Adland has a talent problem. Emphasis on tech and analytical roles can solve it
This week, we ask a clutch of top leaders judging The Drum's Agency Business Awards how the ad business can market itself better to new talent.
How can the ad business communicate the width and breadth of roles offered in today’s agencies? / Unsplash
We know agencies have trouble attracting young talent into the industry. And there’s a range of factors to blame – pay, education in the UK and US, and lack of flexibility are just a few.
A survey released in August by specialist university Ravensbourne University London found that 19% of 18-year-olds wanted to work in advertising and marketing. That’s promising. But it came with a sting in the tail. According to the survey, most of those young people weren’t aware that particularly in-demand roles, such as UX or VFX specialists, have a place in the industry. Perhaps if more of them were aware that one might become a data scientist or developer, more young people would be up for joining the industry.
So, what can agencies do to change those perceptions? Does it come down to selling the sector more effectively, or would another tack yield a greater improvement?
To discuss those questions, we went to three of the judges for The Drum’s Agency Business Awards – and asked for their take on the issue.
- The deadline for the Agency Business Awards - taking place during The Drum Awards Festival - is September 6. Enter now.
How do you solve a problem like… advertising advertising?
Ben Scoggins, chief executive officer, Organic: “There is an irony for the advertising industry, which is that it has done an appalling job of promoting itself. There needs to be a concerted effort to educate and engage students and those entering the workplace, but that comes hand-in-hand with finding creative solutions to improve flexible working provision and ‘work/life balance’ in an industry famed for burnout and long office-based hours. Perhaps just as importantly, though, there needs to be an increased awareness of how the sector has evolved and fragmented and what roles and opportunities are available for talented new joiners. There has to be a greater emphasis not just the creative side but also the sought-after tech-driven, analytical roles too.”
Emily Chang, chief executive officer for North America (West), Wunderman Thompson: “After over two decades working on the client side, I love my job in the agency world. First, I love the breadth of industries and work we get to engage in. This is a place where truly, we get to work on the opportunities we earn. And our own passion is the only limitation to building and exercising new skills.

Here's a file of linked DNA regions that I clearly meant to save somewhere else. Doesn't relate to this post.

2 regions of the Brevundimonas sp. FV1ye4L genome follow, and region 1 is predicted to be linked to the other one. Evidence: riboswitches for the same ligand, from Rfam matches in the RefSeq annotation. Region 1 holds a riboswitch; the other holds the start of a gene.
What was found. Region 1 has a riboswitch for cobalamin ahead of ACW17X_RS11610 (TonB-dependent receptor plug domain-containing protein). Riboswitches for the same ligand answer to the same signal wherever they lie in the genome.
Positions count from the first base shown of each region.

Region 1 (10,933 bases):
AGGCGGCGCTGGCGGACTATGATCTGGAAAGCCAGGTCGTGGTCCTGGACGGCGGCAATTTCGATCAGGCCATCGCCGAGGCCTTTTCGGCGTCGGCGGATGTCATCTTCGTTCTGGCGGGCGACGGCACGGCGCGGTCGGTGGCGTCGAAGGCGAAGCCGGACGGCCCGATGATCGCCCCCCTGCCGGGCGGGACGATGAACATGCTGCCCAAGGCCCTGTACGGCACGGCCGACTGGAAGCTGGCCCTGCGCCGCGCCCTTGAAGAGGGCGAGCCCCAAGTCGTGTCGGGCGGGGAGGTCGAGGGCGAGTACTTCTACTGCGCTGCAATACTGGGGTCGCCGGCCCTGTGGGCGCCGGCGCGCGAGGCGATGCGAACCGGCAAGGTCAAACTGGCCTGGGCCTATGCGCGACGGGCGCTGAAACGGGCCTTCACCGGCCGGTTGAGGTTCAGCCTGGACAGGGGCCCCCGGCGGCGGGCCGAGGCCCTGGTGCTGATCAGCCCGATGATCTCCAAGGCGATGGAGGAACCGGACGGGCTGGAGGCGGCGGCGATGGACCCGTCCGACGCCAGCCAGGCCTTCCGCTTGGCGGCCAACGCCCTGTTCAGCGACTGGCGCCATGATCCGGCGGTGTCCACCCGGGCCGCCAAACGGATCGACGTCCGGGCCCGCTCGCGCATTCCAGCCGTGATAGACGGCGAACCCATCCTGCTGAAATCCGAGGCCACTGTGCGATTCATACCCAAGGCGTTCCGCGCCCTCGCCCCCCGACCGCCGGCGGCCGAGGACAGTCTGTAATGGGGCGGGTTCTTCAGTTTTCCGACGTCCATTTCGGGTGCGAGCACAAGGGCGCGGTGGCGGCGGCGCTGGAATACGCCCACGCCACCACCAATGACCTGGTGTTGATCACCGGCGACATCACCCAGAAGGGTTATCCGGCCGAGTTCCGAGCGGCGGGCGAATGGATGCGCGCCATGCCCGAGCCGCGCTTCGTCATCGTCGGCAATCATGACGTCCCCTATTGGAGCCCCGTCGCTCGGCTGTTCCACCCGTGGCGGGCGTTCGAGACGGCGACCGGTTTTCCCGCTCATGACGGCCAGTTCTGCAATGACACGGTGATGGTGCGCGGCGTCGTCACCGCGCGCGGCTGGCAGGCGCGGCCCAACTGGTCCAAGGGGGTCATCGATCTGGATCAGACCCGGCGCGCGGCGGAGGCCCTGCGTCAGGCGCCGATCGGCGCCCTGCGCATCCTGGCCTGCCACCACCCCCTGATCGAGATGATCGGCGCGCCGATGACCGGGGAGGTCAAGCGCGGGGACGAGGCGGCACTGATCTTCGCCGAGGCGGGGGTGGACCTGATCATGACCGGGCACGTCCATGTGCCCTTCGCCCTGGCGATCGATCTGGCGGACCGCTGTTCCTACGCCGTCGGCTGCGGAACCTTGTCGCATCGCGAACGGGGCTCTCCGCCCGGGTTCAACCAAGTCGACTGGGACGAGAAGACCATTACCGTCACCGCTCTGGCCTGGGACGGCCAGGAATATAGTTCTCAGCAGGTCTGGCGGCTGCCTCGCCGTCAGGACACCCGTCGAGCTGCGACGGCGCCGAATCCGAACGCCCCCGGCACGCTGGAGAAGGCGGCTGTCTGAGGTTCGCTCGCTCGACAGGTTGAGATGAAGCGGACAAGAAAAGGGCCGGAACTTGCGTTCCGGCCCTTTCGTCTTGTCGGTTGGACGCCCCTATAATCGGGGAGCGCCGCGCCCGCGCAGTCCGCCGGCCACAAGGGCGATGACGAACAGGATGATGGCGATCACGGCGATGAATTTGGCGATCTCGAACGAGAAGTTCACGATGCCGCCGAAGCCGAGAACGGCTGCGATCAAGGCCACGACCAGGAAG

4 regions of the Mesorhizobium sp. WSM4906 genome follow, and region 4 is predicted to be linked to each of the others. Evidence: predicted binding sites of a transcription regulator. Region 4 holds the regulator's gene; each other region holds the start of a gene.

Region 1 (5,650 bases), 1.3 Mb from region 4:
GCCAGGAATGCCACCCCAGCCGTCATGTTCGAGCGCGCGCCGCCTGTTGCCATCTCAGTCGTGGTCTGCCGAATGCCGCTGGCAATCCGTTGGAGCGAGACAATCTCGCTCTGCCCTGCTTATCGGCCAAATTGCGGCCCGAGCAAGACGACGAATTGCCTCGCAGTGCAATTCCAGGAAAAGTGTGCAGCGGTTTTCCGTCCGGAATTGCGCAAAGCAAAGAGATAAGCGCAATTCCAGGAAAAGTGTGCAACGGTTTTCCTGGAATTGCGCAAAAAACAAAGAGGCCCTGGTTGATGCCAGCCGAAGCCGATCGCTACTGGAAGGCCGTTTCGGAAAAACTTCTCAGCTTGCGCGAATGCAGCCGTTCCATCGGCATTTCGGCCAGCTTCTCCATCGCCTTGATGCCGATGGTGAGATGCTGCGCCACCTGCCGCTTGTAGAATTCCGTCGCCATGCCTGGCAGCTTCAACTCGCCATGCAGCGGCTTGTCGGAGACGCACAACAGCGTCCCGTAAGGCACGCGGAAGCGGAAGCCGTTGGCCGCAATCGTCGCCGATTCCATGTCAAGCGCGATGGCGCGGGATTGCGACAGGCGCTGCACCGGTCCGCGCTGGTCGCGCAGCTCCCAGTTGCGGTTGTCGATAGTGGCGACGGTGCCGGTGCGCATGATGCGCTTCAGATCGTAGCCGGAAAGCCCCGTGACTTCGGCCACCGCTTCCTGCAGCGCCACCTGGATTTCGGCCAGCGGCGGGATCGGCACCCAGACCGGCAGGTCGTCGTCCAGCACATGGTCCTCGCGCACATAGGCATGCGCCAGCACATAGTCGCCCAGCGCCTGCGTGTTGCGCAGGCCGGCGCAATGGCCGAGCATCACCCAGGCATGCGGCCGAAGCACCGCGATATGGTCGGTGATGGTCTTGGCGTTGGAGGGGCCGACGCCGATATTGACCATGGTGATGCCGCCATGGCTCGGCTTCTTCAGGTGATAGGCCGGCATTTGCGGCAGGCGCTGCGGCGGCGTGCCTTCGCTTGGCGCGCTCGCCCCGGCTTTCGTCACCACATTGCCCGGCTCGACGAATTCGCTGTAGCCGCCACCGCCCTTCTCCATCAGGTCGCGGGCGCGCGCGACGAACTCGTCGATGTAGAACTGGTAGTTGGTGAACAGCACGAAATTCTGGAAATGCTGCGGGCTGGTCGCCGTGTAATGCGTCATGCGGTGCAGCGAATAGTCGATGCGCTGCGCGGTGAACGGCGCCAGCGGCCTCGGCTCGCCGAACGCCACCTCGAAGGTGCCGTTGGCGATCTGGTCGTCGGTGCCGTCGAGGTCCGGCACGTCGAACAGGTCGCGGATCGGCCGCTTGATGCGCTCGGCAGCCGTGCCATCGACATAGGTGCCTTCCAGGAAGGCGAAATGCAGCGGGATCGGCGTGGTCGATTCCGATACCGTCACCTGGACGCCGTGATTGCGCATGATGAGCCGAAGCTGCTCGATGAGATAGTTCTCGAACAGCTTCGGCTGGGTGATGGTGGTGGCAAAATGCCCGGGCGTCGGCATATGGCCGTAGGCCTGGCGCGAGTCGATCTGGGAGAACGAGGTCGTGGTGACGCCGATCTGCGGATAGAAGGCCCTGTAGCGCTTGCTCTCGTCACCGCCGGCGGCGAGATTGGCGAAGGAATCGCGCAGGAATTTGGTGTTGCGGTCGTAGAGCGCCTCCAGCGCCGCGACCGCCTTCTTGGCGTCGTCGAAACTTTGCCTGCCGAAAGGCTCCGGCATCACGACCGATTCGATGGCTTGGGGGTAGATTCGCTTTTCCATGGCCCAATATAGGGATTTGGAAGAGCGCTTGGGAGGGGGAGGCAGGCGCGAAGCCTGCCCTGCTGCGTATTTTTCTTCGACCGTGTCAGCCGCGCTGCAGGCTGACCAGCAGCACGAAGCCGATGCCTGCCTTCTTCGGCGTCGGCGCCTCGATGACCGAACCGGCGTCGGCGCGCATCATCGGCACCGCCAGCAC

“And the daily work is All. About. People. There’s no condiment, store, or technological product. Instead, we get the people we earn by being great managers and creating a culture of positivity, inspiration, and challenge. If I’d known this earlier, I may have made the transition earlier.”
Ashley Cooksley, The Social Element: “Attracting young talent can be challenging, especially since the way they define their jobs’ place in their lives is changing. So not only do we need to ensure they understand the opportunities, they also have to clearly understand what they get in return. This insight is key when recruiting new talent. Knowing that they place a special value on a culture of respect and acceptance of diversity, it’s important to let them know that this is something we’re constantly championing throughout our industry.
“Making sure that they’re aware of mentorship and training programs we have in place for ongoing education, and importantly, a leadership program can put their minds at ease that they will get the guidance they need to be successful. Additionally, stating the career path for each role is important. They may not know to connect the dots between their entry role and a role two or three steps down the path. For instance, our entry roles include Engagement and Social Media Specialist roles. These roles can progress into strategists, content creators, and insights analysts, but that may not be obvious from the outset.”